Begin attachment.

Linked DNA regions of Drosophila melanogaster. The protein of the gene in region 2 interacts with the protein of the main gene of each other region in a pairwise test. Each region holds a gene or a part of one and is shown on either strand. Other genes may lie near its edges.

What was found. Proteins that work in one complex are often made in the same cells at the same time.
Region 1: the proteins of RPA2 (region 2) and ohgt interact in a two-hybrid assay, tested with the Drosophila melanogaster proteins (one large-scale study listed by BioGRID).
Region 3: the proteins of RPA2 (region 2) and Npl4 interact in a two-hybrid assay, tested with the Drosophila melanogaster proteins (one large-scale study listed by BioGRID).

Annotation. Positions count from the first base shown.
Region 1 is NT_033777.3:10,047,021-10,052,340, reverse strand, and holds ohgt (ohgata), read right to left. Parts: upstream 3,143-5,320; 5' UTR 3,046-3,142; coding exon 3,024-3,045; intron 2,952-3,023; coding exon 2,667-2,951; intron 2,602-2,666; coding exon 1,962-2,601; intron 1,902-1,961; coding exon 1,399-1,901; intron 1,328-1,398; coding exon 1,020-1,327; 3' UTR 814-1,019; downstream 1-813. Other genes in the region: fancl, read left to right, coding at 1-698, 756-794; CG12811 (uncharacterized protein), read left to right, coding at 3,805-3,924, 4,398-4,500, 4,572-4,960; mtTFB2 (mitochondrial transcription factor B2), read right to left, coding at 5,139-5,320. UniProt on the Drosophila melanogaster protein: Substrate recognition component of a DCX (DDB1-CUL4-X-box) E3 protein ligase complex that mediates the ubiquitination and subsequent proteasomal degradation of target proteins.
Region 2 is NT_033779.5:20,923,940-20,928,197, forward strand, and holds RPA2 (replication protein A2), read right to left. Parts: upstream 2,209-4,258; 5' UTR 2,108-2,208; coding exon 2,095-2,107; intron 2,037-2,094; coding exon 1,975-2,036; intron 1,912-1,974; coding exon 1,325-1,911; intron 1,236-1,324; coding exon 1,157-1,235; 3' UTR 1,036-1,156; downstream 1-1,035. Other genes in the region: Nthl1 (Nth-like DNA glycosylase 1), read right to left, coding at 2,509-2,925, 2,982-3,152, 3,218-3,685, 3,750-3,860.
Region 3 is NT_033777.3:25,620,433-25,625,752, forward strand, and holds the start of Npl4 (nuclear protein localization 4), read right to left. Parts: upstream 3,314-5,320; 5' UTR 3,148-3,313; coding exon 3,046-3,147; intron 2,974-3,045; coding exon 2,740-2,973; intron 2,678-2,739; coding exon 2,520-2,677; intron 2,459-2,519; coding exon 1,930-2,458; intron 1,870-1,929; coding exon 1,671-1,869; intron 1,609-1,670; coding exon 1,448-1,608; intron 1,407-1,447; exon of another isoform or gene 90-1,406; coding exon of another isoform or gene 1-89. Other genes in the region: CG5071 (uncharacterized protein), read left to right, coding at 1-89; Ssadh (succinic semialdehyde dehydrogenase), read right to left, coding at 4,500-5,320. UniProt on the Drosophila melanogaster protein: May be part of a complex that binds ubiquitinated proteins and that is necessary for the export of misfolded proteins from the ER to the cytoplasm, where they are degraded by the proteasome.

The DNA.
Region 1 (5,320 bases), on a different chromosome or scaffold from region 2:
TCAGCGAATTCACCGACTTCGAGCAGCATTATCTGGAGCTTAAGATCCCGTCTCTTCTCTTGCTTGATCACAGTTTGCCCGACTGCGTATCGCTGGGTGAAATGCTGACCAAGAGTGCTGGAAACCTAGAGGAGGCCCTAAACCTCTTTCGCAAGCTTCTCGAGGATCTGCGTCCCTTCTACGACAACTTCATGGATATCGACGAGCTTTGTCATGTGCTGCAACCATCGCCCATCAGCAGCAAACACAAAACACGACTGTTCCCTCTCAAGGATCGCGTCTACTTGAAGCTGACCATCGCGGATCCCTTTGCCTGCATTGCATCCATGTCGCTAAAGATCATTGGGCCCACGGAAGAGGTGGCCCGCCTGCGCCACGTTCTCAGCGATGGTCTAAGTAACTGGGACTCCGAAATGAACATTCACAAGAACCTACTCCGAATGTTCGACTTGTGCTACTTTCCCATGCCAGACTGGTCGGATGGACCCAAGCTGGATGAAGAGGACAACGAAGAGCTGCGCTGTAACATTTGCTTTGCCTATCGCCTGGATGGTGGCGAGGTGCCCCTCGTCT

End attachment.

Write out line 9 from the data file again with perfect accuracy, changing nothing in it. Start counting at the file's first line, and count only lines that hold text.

The DNA.